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Paying down any debt you may have is generally the first option considered when deciding what to do with a cash surplus. Rightfully so because a short-term investment of your cash surplus is not likely to yield a return equal to or greater than the rate of interest on any of your debt. It doesn't make any sense to invest a cash surplus at 5 percent when you can pay down a bank loan that is charging interest at 12 percent. However, the decision to automatically pay down debt may not be correct in all cases.
One of the key advantages of managing your cash flow is the ability to predict the future cash requirements for your business. That is, it should help you determine when your business may need to rely on external financing as a source of cash. The need for external financing may be the result of expanding your business, purchasing new property or equipment, or just getting you through a normal seasonal down period.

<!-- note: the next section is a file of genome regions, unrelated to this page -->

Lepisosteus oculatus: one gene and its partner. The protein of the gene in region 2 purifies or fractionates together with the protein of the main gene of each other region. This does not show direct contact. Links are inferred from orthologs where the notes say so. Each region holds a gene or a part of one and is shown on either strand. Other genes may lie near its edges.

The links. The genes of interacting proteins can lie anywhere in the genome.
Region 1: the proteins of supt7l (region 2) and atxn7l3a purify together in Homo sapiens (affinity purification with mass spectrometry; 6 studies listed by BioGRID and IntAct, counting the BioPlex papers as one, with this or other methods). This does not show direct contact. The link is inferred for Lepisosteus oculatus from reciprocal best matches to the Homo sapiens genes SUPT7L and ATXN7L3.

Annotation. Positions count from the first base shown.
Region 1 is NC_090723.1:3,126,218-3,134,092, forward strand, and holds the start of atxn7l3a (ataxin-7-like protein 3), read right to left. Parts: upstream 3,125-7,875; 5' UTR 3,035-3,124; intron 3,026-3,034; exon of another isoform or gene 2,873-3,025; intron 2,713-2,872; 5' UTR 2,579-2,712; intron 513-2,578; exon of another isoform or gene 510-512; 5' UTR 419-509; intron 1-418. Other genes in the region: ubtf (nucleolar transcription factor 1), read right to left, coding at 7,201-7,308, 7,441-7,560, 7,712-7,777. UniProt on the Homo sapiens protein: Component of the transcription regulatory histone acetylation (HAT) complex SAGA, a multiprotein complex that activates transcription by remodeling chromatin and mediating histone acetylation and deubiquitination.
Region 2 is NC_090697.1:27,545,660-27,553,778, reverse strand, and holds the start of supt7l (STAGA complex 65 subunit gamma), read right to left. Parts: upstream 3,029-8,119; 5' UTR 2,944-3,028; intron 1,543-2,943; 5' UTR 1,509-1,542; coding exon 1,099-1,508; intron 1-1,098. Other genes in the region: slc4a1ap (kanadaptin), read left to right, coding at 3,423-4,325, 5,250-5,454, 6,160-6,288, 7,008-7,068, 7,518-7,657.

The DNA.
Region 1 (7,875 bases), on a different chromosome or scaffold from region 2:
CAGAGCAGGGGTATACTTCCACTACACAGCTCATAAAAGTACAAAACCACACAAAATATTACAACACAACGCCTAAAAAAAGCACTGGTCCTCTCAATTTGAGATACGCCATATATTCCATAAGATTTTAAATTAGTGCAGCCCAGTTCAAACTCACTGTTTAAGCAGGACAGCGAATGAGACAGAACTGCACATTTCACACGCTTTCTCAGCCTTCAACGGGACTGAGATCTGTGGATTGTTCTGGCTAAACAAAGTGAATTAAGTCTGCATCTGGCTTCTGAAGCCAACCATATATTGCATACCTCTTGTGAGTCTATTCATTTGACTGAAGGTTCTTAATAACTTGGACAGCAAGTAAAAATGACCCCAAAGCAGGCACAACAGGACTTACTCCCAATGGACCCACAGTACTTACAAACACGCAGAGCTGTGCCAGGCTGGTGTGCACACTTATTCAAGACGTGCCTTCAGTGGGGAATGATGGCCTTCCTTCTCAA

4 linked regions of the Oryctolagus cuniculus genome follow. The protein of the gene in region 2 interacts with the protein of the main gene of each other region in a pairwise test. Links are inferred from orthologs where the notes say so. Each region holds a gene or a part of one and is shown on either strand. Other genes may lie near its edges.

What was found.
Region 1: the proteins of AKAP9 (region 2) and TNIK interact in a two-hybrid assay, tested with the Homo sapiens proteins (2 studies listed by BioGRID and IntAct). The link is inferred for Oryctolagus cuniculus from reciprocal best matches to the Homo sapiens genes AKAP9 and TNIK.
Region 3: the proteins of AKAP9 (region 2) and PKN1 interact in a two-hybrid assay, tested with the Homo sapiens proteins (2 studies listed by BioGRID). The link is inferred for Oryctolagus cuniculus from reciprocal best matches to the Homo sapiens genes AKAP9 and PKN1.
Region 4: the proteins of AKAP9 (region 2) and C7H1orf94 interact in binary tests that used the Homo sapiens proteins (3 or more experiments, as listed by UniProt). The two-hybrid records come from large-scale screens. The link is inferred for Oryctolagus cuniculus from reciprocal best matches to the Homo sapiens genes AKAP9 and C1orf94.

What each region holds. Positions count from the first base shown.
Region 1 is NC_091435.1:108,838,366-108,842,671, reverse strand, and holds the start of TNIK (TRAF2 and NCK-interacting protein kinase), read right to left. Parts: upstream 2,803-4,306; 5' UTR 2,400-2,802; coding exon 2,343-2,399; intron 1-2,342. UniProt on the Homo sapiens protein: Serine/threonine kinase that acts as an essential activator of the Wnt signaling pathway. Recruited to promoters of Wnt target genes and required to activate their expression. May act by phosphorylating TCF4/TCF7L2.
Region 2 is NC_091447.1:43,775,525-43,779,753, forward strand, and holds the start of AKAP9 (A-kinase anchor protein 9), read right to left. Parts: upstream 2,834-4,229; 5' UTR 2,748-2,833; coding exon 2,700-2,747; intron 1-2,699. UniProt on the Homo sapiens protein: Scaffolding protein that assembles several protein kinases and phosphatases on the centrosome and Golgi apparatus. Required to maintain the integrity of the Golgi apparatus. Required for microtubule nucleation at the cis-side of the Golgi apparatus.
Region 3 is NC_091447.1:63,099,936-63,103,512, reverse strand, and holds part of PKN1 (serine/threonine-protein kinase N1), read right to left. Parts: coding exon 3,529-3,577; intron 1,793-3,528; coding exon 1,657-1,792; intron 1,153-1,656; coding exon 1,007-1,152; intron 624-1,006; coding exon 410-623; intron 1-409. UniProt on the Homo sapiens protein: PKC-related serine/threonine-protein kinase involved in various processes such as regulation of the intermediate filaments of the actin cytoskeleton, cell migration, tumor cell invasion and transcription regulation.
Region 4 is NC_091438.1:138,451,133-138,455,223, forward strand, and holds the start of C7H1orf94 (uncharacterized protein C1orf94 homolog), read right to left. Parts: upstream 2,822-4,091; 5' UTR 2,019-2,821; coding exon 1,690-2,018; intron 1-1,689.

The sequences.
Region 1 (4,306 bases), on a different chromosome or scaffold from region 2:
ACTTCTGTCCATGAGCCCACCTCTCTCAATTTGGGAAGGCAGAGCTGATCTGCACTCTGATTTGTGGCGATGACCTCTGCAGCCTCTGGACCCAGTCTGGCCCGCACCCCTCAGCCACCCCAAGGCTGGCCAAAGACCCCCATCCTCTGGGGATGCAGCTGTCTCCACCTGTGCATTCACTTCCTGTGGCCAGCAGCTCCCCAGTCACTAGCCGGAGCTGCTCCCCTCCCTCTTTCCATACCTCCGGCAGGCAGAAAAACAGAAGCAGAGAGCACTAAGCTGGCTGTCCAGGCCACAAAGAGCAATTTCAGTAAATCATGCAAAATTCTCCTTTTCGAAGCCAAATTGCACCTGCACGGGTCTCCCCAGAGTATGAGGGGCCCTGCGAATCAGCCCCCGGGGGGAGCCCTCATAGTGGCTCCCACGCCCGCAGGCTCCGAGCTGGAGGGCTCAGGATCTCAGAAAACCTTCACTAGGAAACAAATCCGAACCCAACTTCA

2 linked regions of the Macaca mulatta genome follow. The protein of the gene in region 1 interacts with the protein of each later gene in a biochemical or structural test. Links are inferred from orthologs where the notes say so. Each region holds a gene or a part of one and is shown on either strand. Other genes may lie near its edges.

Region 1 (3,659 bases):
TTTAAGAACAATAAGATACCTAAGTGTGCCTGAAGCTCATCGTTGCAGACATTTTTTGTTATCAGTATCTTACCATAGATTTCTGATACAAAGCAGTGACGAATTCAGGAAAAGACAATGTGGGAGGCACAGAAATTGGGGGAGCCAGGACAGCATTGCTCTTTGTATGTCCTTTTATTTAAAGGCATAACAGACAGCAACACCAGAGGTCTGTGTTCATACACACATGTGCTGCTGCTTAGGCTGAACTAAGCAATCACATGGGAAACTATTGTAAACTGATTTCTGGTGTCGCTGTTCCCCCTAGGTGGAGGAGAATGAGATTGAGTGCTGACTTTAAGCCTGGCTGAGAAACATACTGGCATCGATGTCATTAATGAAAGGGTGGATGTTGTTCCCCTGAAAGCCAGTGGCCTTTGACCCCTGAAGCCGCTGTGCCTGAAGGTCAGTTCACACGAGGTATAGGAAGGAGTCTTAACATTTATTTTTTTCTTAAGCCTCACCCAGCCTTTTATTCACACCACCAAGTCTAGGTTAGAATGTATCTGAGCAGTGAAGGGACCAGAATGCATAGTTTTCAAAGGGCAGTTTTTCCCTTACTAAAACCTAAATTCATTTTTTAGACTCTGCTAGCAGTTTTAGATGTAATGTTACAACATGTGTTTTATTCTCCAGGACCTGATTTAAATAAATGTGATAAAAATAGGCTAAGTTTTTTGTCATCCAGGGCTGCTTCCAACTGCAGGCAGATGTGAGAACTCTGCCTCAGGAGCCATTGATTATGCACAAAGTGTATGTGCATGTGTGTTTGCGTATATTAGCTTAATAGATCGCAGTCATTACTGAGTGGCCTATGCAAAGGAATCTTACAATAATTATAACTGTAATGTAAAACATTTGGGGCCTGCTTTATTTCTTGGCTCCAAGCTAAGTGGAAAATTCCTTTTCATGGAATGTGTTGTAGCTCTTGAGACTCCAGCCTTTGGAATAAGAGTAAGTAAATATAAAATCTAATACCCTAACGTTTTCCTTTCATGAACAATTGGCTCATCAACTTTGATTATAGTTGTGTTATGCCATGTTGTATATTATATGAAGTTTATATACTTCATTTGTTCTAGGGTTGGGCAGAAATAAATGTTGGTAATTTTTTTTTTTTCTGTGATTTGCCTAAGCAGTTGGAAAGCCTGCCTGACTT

Whatever the reason, preparing a cash flow budget is the best way of predicting these future needs for cash. With at least some indication of your future cash needs, you can then make some decisions regarding the best way to finance those needs.
For example, you may feel that interest rates are relatively low at this time and that you look for them to rise in the near future. Therefore, instead of using your cash surplus to pay off a two-year loan at 10.5 percent, it may be beneficial to invest the surplus temporarily, and avoid a much higher interest rate on a bank loan one year from now.